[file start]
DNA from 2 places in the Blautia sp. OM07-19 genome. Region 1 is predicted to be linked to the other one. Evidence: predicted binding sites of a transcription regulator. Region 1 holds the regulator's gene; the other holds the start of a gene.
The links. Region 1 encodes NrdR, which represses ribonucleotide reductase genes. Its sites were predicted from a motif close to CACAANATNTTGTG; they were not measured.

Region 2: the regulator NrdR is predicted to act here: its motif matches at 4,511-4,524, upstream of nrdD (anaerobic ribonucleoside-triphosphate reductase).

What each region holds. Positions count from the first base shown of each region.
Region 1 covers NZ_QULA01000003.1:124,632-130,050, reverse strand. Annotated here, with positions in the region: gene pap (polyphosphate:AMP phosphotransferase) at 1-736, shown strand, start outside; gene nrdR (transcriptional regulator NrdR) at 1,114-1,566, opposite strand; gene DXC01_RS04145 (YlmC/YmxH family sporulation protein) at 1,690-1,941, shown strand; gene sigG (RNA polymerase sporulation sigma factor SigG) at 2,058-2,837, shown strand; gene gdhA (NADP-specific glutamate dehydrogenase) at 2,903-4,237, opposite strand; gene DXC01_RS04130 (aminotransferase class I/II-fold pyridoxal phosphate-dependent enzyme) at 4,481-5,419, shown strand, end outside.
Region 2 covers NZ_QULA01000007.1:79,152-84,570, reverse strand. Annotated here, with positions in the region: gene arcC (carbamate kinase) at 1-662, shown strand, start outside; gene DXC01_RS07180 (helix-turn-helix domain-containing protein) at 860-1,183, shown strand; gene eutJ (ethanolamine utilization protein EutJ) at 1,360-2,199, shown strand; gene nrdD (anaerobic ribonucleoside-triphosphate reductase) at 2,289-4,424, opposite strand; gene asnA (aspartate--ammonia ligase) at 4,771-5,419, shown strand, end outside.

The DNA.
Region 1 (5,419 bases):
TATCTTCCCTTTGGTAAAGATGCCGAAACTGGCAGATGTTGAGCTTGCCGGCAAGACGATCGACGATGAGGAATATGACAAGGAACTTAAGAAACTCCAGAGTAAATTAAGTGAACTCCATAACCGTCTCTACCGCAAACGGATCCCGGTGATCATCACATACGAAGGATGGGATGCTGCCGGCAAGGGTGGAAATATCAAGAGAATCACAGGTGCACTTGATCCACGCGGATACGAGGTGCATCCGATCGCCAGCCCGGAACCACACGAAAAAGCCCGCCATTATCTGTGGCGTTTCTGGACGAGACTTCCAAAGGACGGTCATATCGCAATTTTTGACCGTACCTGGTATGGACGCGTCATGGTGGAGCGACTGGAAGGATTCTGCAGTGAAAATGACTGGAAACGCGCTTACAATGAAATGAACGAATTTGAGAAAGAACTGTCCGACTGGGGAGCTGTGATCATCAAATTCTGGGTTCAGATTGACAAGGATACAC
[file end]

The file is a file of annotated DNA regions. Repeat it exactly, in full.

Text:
DNA from 2 places in the Blautia sp. OM07-19 genome. Region 1 is predicted to be linked to the other one. Evidence: predicted binding sites of a transcription regulator. Region 1 holds the regulator's gene; the other holds the start of a gene.
The links. Region 1 encodes NrdR, which represses ribonucleotide reductase genes. Its sites were predicted from a motif close to CACAANATNTTGTG; they were not measured.

Region 2: the regulator NrdR is predicted to act here: its motif matches at 4,511-4,524, upstream of nrdD (anaerobic ribonucleoside-triphosphate reductase).

What each region holds. Positions count from the first base shown of each region.
Region 1 covers NZ_QULA01000003.1:124,632-130,050, reverse strand. Annotated here, with positions in the region: gene pap (polyphosphate:AMP phosphotransferase) at 1-736, shown strand, start outside; gene nrdR (transcriptional regulator NrdR) at 1,114-1,566, opposite strand; gene DXC01_RS04145 (YlmC/YmxH family sporulation protein) at 1,690-1,941, shown strand; gene sigG (RNA polymerase sporulation sigma factor SigG) at 2,058-2,837, shown strand; gene gdhA (NADP-specific glutamate dehydrogenase) at 2,903-4,237, opposite strand; gene DXC01_RS04130 (aminotransferase class I/II-fold pyridoxal phosphate-dependent enzyme) at 4,481-5,419, shown strand, end outside.
Region 2 covers NZ_QULA01000007.1:79,152-84,570, reverse strand. Annotated here, with positions in the region: gene arcC (carbamate kinase) at 1-662, shown strand, start outside; gene DXC01_RS07180 (helix-turn-helix domain-containing protein) at 860-1,183, shown strand; gene eutJ (ethanolamine utilization protein EutJ) at 1,360-2,199, shown strand; gene nrdD (anaerobic ribonucleoside-triphosphate reductase) at 2,289-4,424, opposite strand; gene asnA (aspartate--ammonia ligase) at 4,771-5,419, shown strand, end outside.

The DNA.
Region 1 (5,419 bases):
TATCTTCCCTTTGGTAAAGATGCCGAAACTGGCAGATGTTGAGCTTGCCGGCAAGACGATCGACGATGAGGAATATGACAAGGAACTTAAGAAACTCCAGAGTAAATTAAGTGAACTCCATAACCGTCTCTACCGCAAACGGATCCCGGTGATCATCACATACGAAGGATGGGATGCTGCCGGCAAGGGTGGAAATATCAAGAGAATCACAGGTGCACTTGATCCACGCGGATACGAGGTGCATCCGATCGCCAGCCCGGAACCACACGAAAAAGCCCGCCATTATCTGTGGCGTTTCTGGACGAGACTTCCAAAGGACGGTCATATCGCAATTTTTGACCGTACCTGGTATGGACGCGTCATGGTGGAGCGACTGGAAGGATTCTGCAGTGAAAATGACTGGAAACGCGCTTACAATGAAATGAACGAATTTGAGAAAGAACTGTCCGACTGGGGAGCTGTGATCATCAAATTCTGGGTTCAGATTGACAAGGATACAC